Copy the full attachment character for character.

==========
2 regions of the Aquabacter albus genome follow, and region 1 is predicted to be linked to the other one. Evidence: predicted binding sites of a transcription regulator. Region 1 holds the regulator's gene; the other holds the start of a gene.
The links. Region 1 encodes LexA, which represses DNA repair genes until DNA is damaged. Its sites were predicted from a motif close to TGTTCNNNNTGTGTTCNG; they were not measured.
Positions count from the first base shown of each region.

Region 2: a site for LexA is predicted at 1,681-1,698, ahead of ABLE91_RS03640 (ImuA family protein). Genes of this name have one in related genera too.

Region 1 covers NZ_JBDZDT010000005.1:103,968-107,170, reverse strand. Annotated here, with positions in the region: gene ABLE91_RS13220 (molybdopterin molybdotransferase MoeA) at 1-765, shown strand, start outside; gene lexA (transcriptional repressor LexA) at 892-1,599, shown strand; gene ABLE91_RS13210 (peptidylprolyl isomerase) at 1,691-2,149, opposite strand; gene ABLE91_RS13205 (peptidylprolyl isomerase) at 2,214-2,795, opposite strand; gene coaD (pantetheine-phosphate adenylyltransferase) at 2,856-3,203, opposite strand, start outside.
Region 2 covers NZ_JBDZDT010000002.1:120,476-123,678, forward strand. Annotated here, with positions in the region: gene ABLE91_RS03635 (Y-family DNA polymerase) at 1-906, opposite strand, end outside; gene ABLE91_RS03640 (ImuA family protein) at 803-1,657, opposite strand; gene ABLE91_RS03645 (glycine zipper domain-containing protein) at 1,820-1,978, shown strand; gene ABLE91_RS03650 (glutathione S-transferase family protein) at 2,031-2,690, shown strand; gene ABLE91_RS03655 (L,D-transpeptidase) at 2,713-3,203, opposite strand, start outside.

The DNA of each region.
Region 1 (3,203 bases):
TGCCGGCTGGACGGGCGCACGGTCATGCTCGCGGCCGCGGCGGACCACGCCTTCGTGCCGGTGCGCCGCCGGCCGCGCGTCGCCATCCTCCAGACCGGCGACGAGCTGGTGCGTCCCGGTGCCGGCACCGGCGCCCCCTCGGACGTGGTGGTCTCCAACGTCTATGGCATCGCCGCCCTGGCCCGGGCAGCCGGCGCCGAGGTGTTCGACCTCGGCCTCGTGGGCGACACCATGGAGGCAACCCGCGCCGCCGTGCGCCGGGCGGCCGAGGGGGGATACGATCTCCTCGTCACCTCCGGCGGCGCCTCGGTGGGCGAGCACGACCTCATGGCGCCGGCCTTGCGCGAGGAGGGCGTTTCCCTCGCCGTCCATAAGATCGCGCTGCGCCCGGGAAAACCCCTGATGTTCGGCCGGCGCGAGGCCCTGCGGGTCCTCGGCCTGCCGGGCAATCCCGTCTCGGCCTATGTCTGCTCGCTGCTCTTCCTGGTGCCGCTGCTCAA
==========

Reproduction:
2 regions of the Aquabacter albus genome follow, and region 1 is predicted to be linked to the other one. Evidence: predicted binding sites of a transcription regulator. Region 1 holds the regulator's gene; the other holds the start of a gene.
The links. Region 1 encodes LexA, which represses DNA repair genes until DNA is damaged. Its sites were predicted from a motif close to TGTTCNNNNTGTGTTCNG; they were not measured.
Positions count from the first base shown of each region.

Region 2: a site for LexA is predicted at 1,681-1,698, ahead of ABLE91_RS03640 (ImuA family protein). Genes of this name have one in related genera too.

Region 1 covers NZ_JBDZDT010000005.1:103,968-107,170, reverse strand. Annotated here, with positions in the region: gene ABLE91_RS13220 (molybdopterin molybdotransferase MoeA) at 1-765, shown strand, start outside; gene lexA (transcriptional repressor LexA) at 892-1,599, shown strand; gene ABLE91_RS13210 (peptidylprolyl isomerase) at 1,691-2,149, opposite strand; gene ABLE91_RS13205 (peptidylprolyl isomerase) at 2,214-2,795, opposite strand; gene coaD (pantetheine-phosphate adenylyltransferase) at 2,856-3,203, opposite strand, start outside.
Region 2 covers NZ_JBDZDT010000002.1:120,476-123,678, forward strand. Annotated here, with positions in the region: gene ABLE91_RS03635 (Y-family DNA polymerase) at 1-906, opposite strand, end outside; gene ABLE91_RS03640 (ImuA family protein) at 803-1,657, opposite strand; gene ABLE91_RS03645 (glycine zipper domain-containing protein) at 1,820-1,978, shown strand; gene ABLE91_RS03650 (glutathione S-transferase family protein) at 2,031-2,690, shown strand; gene ABLE91_RS03655 (L,D-transpeptidase) at 2,713-3,203, opposite strand, start outside.

The DNA of each region.
Region 1 (3,203 bases):
TGCCGGCTGGACGGGCGCACGGTCATGCTCGCGGCCGCGGCGGACCACGCCTTCGTGCCGGTGCGCCGCCGGCCGCGCGTCGCCATCCTCCAGACCGGCGACGAGCTGGTGCGTCCCGGTGCCGGCACCGGCGCCCCCTCGGACGTGGTGGTCTCCAACGTCTATGGCATCGCCGCCCTGGCCCGGGCAGCCGGCGCCGAGGTGTTCGACCTCGGCCTCGTGGGCGACACCATGGAGGCAACCCGCGCCGCCGTGCGCCGGGCGGCCGAGGGGGGATACGATCTCCTCGTCACCTCCGGCGGCGCCTCGGTGGGCGAGCACGACCTCATGGCGCCGGCCTTGCGCGAGGAGGGCGTTTCCCTCGCCGTCCATAAGATCGCGCTGCGCCCGGGAAAACCCCTGATGTTCGGCCGGCGCGAGGCCCTGCGGGTCCTCGGCCTGCCGGGCAATCCCGTCTCGGCCTATGTCTGCTCGCTGCTCTTCCTGGTGCCGCTGCTCAA